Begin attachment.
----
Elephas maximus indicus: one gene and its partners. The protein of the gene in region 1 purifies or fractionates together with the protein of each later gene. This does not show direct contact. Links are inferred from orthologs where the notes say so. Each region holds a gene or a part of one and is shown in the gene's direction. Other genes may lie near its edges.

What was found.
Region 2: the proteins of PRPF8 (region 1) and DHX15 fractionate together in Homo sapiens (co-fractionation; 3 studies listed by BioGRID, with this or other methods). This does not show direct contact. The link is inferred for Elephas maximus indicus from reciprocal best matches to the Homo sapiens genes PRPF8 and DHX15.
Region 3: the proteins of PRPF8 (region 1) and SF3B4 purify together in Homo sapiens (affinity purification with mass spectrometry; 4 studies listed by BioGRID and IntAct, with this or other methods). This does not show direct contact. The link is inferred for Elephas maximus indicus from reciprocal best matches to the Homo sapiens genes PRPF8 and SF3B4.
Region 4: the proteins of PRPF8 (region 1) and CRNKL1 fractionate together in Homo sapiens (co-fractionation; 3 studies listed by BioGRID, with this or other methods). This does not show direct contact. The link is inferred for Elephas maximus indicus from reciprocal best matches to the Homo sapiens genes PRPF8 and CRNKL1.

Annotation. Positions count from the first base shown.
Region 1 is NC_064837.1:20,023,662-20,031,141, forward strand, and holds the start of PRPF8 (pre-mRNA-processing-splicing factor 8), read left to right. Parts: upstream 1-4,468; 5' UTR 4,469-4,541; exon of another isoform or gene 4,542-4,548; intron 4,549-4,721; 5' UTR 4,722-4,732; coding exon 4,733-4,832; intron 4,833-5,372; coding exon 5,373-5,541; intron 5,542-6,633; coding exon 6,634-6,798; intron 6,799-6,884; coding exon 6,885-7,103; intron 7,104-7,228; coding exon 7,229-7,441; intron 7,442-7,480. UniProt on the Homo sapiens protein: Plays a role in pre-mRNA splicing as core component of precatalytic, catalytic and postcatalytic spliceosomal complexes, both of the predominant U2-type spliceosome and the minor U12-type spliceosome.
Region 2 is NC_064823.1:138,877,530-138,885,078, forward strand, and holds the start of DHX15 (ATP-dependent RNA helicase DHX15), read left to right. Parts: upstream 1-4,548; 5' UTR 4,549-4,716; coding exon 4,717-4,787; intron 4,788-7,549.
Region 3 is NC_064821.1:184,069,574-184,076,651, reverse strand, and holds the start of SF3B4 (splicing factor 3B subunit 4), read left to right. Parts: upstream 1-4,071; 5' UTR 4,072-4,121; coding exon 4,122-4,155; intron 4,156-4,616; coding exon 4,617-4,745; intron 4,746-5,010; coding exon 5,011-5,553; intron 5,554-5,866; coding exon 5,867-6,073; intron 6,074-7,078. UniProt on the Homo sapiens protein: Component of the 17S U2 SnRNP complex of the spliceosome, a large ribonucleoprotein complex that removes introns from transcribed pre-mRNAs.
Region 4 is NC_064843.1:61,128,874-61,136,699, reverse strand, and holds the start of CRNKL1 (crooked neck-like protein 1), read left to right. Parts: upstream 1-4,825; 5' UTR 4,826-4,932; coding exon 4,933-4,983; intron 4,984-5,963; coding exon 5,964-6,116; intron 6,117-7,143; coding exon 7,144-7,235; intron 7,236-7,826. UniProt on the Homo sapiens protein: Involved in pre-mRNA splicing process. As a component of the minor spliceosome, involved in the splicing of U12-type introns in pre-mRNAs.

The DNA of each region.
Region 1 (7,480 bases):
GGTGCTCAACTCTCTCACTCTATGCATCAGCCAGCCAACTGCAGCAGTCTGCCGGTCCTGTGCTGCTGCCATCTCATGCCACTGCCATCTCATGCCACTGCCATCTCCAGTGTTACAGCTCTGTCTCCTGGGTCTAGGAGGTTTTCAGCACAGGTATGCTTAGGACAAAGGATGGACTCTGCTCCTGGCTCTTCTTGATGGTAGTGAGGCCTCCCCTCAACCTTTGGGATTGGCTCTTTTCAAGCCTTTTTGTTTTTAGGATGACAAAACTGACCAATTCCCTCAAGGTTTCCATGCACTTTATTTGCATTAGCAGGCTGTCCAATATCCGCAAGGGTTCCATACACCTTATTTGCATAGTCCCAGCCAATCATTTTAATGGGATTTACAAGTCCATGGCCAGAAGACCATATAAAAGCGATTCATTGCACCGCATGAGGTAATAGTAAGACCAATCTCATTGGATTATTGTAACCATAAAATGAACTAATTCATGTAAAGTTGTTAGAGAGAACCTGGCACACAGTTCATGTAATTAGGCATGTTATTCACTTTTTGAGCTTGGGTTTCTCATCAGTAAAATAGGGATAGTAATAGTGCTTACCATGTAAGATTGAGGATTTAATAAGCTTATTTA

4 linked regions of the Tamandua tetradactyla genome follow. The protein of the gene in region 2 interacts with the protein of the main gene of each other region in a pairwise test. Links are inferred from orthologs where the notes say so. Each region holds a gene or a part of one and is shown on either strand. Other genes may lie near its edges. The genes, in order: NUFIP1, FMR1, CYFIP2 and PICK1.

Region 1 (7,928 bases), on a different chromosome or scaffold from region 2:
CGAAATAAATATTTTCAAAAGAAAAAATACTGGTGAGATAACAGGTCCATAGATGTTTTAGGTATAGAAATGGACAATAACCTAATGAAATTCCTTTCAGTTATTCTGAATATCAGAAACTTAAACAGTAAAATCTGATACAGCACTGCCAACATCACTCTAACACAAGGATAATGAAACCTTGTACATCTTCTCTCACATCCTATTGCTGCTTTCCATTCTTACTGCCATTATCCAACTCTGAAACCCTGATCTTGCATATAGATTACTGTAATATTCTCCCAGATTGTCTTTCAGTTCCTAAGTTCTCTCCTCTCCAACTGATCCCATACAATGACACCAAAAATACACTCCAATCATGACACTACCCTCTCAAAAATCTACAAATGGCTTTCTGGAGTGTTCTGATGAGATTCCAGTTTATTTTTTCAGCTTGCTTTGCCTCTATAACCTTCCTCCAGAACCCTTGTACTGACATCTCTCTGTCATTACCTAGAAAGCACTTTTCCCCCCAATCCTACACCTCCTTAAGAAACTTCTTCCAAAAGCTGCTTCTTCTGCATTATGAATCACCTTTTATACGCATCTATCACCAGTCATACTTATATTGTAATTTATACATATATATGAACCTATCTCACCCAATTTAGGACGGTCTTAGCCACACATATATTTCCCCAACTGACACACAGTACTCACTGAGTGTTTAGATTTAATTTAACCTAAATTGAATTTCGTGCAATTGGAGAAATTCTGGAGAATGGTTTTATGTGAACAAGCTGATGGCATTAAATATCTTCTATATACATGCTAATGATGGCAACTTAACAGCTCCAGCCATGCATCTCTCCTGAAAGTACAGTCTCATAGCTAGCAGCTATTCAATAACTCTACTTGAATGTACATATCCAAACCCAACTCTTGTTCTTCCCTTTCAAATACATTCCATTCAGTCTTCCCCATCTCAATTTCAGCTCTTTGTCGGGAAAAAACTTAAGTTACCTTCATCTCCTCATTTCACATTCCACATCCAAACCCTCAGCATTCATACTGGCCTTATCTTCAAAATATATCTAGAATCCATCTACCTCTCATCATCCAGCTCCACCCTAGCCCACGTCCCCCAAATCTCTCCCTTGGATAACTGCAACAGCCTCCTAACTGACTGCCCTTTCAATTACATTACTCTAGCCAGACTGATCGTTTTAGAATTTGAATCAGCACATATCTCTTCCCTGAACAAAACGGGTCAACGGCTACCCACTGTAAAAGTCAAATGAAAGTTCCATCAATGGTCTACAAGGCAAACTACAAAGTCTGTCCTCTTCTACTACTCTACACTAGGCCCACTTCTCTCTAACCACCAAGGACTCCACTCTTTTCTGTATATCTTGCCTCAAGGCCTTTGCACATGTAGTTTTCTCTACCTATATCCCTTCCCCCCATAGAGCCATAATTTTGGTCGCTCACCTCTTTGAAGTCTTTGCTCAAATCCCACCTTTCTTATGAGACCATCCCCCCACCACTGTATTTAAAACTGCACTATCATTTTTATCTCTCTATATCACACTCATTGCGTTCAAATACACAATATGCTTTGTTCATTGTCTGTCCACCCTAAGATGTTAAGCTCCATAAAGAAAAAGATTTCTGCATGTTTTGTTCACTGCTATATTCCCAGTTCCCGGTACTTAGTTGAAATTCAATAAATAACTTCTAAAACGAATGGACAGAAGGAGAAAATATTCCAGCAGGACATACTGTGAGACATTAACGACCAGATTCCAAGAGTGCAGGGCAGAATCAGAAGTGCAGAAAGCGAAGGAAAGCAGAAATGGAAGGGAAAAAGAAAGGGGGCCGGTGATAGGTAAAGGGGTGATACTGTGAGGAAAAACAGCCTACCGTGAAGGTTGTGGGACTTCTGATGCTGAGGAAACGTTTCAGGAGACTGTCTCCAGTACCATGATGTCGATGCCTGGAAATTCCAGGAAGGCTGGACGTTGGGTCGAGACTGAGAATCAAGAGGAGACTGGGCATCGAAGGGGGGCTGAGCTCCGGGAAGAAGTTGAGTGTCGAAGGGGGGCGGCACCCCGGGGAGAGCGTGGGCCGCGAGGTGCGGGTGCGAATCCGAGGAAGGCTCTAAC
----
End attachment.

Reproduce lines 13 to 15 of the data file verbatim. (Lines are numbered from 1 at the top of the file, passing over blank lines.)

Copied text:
GGTGCTCAACTCTCTCACTCTATGCATCAGCCAGCCAACTGCAGCAGTCTGCCGGTCCTGTGCTGCTGCCATCTCATGCCACTGCCATCTCATGCCACTGCCATCTCCAGTGTTACAGCTCTGTCTCCTGGGTCTAGGAGGTTTTCAGCACAGGTATGCTTAGGACAAAGGATGGACTCTGCTCCTGGCTCTTCTTGATGGTAGTGAGGCCTCCCCTCAACCTTTGGGATTGGCTCTTTTCAAGCCTTTTTGTTTTTAGGATGACAAAACTGACCAATTCCCTCAAGGTTTCCATGCACTTTATTTGCATTAGCAGGCTGTCCAATATCCGCAAGGGTTCCATACACCTTATTTGCATAGTCCCAGCCAATCATTTTAATGGGATTTACAAGTCCATGGCCAGAAGACCATATAAAAGCGATTCATTGCACCGCATGAGGTAATAGTAAGACCAATCTCATTGGATTATTGTAACCATAAAATGAACTAATTCATGTAAAGTTGTTAGAGAGAACCTGGCACACAGTTCATGTAATTAGGCATGTTATTCACTTTTTGAGCTTGGGTTTCTCATCAGTAAAATAGGGATAGTAATAGTGCTTACCATGTAAGATTGAGGATTTAATAAGCTTATTTA

4 linked regions of the Tamandua tetradactyla genome follow. The protein of the gene in region 2 interacts with the protein of the main gene of each other region in a pairwise test. Links are inferred from orthologs where the notes say so. Each region holds a gene or a part of one and is shown on either strand. Other genes may lie near its edges. The genes, in order: NUFIP1, FMR1, CYFIP2 and PICK1.

Region 1 (7,928 bases), on a different chromosome or scaffold from region 2: